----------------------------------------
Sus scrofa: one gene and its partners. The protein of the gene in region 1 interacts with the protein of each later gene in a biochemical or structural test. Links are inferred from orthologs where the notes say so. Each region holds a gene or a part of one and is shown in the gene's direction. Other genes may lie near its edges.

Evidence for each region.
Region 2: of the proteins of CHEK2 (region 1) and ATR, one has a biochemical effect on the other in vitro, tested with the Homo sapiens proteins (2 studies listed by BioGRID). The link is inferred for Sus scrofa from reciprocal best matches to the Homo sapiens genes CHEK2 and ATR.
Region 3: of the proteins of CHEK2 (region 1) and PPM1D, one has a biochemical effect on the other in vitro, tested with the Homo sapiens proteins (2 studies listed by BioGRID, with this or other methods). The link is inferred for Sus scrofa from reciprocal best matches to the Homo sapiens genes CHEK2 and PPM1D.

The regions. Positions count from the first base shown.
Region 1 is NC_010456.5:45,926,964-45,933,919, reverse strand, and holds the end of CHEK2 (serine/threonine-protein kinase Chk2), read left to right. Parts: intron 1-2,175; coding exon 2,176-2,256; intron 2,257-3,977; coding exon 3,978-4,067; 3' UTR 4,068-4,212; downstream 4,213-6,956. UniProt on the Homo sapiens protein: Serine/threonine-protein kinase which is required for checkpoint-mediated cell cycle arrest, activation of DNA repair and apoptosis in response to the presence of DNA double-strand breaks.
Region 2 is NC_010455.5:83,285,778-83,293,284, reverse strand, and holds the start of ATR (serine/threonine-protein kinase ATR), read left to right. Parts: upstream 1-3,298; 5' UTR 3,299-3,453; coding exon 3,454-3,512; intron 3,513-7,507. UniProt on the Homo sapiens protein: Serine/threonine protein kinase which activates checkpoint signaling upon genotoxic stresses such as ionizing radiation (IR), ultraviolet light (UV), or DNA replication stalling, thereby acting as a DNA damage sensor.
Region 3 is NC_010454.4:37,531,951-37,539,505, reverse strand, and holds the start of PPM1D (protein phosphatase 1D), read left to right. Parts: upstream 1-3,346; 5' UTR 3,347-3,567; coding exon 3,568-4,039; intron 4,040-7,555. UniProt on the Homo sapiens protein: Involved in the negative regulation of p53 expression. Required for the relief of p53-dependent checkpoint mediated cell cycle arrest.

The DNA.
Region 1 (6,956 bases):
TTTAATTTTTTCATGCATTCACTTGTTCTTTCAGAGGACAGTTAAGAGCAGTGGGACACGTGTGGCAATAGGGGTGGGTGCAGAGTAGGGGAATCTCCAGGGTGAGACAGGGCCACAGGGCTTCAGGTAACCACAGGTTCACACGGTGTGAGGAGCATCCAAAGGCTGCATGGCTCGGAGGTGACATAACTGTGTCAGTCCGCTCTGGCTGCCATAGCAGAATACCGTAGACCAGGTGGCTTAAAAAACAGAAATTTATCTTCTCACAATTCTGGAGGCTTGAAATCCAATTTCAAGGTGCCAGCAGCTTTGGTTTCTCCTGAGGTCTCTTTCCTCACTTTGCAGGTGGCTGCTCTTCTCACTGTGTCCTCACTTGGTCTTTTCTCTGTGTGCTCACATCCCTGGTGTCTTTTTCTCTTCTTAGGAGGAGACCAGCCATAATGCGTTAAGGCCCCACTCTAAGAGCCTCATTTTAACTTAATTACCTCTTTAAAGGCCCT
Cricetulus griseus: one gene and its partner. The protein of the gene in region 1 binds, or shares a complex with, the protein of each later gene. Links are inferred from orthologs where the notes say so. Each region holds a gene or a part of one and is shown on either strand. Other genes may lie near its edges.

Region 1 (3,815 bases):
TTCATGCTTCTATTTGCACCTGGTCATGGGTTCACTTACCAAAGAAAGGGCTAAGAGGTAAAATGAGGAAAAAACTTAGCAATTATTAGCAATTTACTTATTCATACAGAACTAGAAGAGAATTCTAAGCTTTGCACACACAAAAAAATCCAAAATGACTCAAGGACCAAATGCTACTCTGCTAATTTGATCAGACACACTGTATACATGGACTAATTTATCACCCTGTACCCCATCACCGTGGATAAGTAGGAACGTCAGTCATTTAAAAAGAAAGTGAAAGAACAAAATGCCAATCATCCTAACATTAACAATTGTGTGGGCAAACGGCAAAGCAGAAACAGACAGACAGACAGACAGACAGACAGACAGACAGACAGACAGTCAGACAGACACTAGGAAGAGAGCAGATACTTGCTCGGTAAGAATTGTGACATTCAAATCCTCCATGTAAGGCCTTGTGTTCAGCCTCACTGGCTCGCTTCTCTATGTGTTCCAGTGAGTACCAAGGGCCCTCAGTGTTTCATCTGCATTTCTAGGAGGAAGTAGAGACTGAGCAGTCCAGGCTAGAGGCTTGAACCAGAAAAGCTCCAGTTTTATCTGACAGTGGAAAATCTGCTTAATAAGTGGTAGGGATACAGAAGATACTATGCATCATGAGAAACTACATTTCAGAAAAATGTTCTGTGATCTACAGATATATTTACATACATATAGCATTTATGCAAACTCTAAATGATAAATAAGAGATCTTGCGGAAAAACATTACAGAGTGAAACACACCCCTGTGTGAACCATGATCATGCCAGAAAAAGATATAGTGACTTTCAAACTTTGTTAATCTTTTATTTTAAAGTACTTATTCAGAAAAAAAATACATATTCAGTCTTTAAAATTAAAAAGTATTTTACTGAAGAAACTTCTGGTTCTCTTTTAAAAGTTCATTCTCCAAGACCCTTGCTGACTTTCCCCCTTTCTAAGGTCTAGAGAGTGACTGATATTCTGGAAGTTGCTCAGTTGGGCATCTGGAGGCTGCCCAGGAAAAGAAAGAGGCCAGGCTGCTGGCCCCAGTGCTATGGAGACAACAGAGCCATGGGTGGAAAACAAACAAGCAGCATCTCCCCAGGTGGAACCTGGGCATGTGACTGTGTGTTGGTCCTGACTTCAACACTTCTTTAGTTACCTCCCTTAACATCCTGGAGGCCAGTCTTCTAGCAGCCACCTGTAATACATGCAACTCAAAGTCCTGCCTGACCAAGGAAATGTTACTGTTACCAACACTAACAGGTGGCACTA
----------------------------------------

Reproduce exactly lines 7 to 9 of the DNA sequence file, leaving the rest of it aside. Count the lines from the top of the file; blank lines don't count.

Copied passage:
Region 2 is NC_010455.5:83,285,778-83,293,284, reverse strand, and holds the start of ATR (serine/threonine-protein kinase ATR), read left to right. Parts: upstream 1-3,298; 5' UTR 3,299-3,453; coding exon 3,454-3,512; intron 3,513-7,507. UniProt on the Homo sapiens protein: Serine/threonine protein kinase which activates checkpoint signaling upon genotoxic stresses such as ionizing radiation (IR), ultraviolet light (UV), or DNA replication stalling, thereby acting as a DNA damage sensor.
Region 3 is NC_010454.4:37,531,951-37,539,505, reverse strand, and holds the start of PPM1D (protein phosphatase 1D), read left to right. Parts: upstream 1-3,346; 5' UTR 3,347-3,567; coding exon 3,568-4,039; intron 4,040-7,555. UniProt on the Homo sapiens protein: Involved in the negative regulation of p53 expression. Required for the relief of p53-dependent checkpoint mediated cell cycle arrest.

The DNA.